I will walk with my bat - Palmer
In 1991, Dixeth Palmer turned up for the senior national trials and was having a horrid time with the bat.
This was supposed to be his breakthrough year, but the bowlers were making his life miserable.
"It was so much of a challenge for me going into the Jamaican team at that time. I remember my last trial game, even after not performing well for the first trial game, and I thought, more than likely, it was an uphill task when I was against [Courtney] Walsh, [Patrick] Patterson and Franklyn Rose in my last game, looking a game for Jamaica. I never say never," Palmer said.
"I actually went out there with determination, and that innings brought me 144, and they could not prevent themselves from including me in the team. Even though I may be looked upon as the underdog, in terms of me coming at this time, timing itself is my greatest asset. The other assets is that I am a local boy," the JLP parliamentary aspirant said.
Palmer was nominated Tuesday to face the People's National Party's Dr Wykeham McNeill in Western Westmoreland, a seat that has not voted for the Jamaica Labour Party since 1983.
Palmer, who made the Jamaican cricket team as opener at the expense of Wayne Lewis, said he stepped forward to represent the constituency because he felt strongly about turning around "the years of neglect in the constituency".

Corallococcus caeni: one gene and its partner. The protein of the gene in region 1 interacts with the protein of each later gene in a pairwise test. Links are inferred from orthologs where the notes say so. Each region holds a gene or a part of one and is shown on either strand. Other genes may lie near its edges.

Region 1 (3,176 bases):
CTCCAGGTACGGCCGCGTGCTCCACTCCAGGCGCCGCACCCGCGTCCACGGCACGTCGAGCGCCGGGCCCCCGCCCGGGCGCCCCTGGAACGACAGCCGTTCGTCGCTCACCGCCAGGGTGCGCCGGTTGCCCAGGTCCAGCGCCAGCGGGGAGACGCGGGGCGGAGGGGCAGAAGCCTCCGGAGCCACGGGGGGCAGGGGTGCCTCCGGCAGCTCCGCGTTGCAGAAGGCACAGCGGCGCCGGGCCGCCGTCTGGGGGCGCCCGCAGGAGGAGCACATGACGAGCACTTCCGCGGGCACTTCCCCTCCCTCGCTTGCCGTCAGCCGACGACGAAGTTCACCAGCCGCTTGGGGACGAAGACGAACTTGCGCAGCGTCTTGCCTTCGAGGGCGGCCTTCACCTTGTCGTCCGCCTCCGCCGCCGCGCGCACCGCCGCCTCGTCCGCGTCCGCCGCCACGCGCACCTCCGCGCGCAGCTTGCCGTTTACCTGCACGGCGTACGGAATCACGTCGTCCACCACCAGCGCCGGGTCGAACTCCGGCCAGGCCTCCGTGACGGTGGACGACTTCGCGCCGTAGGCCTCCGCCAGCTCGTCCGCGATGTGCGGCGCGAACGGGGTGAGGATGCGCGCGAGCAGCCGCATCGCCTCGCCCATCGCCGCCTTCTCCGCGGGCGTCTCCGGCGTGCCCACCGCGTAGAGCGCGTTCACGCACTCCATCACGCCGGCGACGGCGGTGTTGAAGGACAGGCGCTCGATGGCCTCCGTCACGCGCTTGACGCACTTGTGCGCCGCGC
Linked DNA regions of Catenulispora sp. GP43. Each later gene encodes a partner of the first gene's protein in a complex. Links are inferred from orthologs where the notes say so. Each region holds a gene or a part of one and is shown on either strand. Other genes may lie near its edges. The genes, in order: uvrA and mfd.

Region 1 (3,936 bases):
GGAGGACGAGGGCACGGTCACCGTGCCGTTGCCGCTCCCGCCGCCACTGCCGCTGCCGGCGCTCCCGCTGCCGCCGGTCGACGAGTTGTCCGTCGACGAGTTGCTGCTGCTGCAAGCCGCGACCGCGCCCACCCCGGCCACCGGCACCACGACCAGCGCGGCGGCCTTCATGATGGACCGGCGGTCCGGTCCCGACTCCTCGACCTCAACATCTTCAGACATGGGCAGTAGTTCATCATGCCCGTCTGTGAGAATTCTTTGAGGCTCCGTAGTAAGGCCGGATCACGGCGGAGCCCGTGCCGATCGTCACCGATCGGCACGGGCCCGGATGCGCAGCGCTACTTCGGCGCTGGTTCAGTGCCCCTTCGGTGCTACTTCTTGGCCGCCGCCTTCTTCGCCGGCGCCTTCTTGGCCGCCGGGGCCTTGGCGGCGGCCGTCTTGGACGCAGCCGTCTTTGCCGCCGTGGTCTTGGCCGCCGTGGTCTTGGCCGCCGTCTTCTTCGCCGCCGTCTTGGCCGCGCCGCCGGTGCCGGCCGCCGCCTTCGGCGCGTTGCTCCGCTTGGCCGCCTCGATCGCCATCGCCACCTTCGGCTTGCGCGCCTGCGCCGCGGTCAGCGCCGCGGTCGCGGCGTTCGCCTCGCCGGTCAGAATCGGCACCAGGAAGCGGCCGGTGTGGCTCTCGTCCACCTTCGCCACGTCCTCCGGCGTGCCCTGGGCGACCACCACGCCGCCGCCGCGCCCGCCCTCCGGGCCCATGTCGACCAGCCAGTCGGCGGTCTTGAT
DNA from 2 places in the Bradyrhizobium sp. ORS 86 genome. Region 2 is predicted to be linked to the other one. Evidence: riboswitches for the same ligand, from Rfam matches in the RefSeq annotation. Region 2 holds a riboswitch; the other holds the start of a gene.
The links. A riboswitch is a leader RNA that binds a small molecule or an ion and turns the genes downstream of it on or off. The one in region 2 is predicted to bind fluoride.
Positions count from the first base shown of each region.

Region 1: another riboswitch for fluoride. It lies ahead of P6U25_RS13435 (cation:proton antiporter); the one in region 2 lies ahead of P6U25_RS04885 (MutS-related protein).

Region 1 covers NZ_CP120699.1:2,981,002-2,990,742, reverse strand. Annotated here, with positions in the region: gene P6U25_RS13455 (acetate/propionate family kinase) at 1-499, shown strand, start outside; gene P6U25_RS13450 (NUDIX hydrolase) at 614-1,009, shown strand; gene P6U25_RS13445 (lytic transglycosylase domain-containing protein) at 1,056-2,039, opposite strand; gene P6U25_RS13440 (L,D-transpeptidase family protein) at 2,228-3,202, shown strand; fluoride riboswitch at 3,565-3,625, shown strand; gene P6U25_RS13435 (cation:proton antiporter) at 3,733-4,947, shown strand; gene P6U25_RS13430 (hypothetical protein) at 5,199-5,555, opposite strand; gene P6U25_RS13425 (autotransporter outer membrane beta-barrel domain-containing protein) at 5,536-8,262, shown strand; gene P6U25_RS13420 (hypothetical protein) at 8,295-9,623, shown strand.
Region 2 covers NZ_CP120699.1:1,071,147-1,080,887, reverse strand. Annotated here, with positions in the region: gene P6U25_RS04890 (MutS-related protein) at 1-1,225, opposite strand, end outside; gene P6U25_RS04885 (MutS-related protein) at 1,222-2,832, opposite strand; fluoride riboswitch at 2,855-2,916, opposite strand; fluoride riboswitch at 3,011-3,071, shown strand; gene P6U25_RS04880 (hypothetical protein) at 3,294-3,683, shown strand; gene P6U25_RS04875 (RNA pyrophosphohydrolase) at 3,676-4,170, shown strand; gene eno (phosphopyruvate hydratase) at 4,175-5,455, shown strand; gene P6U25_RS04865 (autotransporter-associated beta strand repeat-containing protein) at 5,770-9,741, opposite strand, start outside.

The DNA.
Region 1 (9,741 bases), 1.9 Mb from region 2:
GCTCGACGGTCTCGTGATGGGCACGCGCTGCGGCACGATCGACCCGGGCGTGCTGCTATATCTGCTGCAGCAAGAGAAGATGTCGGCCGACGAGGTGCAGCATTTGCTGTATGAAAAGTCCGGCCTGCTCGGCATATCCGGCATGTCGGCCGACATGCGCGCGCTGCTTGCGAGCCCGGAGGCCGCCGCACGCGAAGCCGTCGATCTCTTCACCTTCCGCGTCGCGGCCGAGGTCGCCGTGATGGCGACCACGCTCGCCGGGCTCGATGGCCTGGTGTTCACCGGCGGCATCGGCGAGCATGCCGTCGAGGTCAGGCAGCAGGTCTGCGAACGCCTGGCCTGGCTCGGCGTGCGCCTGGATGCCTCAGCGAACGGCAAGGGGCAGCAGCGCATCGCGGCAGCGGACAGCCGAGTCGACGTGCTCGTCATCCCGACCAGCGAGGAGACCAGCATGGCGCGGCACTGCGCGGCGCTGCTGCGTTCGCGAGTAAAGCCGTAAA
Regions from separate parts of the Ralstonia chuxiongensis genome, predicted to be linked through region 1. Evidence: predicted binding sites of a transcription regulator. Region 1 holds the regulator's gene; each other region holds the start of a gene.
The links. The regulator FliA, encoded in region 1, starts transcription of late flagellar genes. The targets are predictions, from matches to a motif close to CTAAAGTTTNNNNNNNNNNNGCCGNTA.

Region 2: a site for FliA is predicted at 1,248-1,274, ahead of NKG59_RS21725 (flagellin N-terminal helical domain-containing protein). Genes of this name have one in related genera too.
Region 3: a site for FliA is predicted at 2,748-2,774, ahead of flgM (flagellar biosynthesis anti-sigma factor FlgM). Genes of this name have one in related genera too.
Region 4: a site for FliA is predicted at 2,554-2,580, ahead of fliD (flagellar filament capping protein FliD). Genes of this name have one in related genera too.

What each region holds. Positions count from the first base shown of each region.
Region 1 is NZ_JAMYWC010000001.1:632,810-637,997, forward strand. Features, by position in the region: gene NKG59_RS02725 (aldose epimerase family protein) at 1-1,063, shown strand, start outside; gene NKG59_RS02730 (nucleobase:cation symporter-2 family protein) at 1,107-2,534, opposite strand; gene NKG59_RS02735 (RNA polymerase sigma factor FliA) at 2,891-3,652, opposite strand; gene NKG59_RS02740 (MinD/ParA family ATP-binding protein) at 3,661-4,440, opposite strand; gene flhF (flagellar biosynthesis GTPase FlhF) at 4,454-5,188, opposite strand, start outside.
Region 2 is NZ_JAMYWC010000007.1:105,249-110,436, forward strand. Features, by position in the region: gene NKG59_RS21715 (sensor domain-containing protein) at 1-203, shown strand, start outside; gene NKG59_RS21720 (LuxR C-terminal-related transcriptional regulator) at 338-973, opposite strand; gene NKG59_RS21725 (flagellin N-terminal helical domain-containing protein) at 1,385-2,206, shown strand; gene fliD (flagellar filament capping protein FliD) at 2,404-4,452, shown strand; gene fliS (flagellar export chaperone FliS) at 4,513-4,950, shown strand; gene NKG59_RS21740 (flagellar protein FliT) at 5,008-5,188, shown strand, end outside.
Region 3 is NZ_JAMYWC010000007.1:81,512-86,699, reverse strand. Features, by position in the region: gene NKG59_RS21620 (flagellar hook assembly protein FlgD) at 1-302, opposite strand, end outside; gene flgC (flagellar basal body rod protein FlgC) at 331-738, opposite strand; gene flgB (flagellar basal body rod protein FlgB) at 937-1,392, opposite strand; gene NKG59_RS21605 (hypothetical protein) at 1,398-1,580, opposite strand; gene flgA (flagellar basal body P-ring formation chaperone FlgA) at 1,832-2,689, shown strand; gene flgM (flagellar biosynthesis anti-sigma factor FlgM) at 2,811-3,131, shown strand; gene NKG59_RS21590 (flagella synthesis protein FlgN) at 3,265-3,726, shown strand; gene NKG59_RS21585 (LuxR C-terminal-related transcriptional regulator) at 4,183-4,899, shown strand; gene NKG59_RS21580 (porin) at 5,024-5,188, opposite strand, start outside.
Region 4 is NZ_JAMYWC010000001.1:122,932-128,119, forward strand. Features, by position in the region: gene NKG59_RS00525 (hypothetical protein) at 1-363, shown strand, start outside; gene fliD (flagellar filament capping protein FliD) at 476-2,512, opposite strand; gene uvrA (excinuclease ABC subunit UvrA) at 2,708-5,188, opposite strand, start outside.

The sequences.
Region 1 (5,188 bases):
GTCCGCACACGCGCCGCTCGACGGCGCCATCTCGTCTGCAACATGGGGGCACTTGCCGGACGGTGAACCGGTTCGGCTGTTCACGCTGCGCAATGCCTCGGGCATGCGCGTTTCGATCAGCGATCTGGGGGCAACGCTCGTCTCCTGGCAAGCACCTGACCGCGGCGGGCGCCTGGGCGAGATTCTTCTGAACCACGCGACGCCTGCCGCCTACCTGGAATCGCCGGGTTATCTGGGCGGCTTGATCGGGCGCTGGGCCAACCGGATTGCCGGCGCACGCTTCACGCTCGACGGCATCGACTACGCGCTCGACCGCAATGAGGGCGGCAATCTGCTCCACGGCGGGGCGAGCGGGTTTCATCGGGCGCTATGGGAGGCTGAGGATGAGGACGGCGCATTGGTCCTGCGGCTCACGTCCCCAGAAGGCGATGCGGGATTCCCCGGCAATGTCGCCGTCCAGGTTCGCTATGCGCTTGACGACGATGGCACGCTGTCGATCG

McNeill, a four-term MP, won the seat by 3,680 votes in 2011, polling 8,940 votes to the JLP's Carey Wallace, 5,260. Before that, he won by a 2,381-vote margin in 2007 and 3,354 in 2002.
"I look back to that final practice game in terms of inspiration. If I have done it there, I should be able to do it again," Palmer said.
Only 47.7 per cent of the 29,879 registered voters cast ballots in 2011. The list has since swollen to 33,263 electors.
"I have targeted the large percentage of young voters," he said while indicating that the areas he intends to accumulate his runs.
"I walk with my bat because I am concerned it will be a hundred or a double century [if I win]."
In addition to Palmer, Darren Powell, a former Jamaica West Indies cricketer, is seeking to make it to Gordon House. Powell will be nominated on the PNP ticket in North West St Elizabeth to contest the JLP's J.C. Hutchinson.
"I applaud the move because I know Darren personally, and I think the country, in terms of leadership and governance, requires people with a certain level of integrity," Palmer said.
"That in itself, I consider an honour. Darren has chosen a party of his choice, and offering his service is paramount," Palmer said.
Powell told The Gleaner that it was a good feeling to see Palmer, like him, stepping up and offering himself to lead a constituency.
"As a former cricketer, and hearing of another former cricketer wanting to put his foot forward in wanting to serve his constituency or doing something to uplift people's lives and to build a better country, it is a very good feeling," Powell said.
Juliet Cuthbert, a double-Olympic silver medalist, was also be nominated on Tuesday. She is to face the PNP's Paul Buchanan in West Rural St Andrew.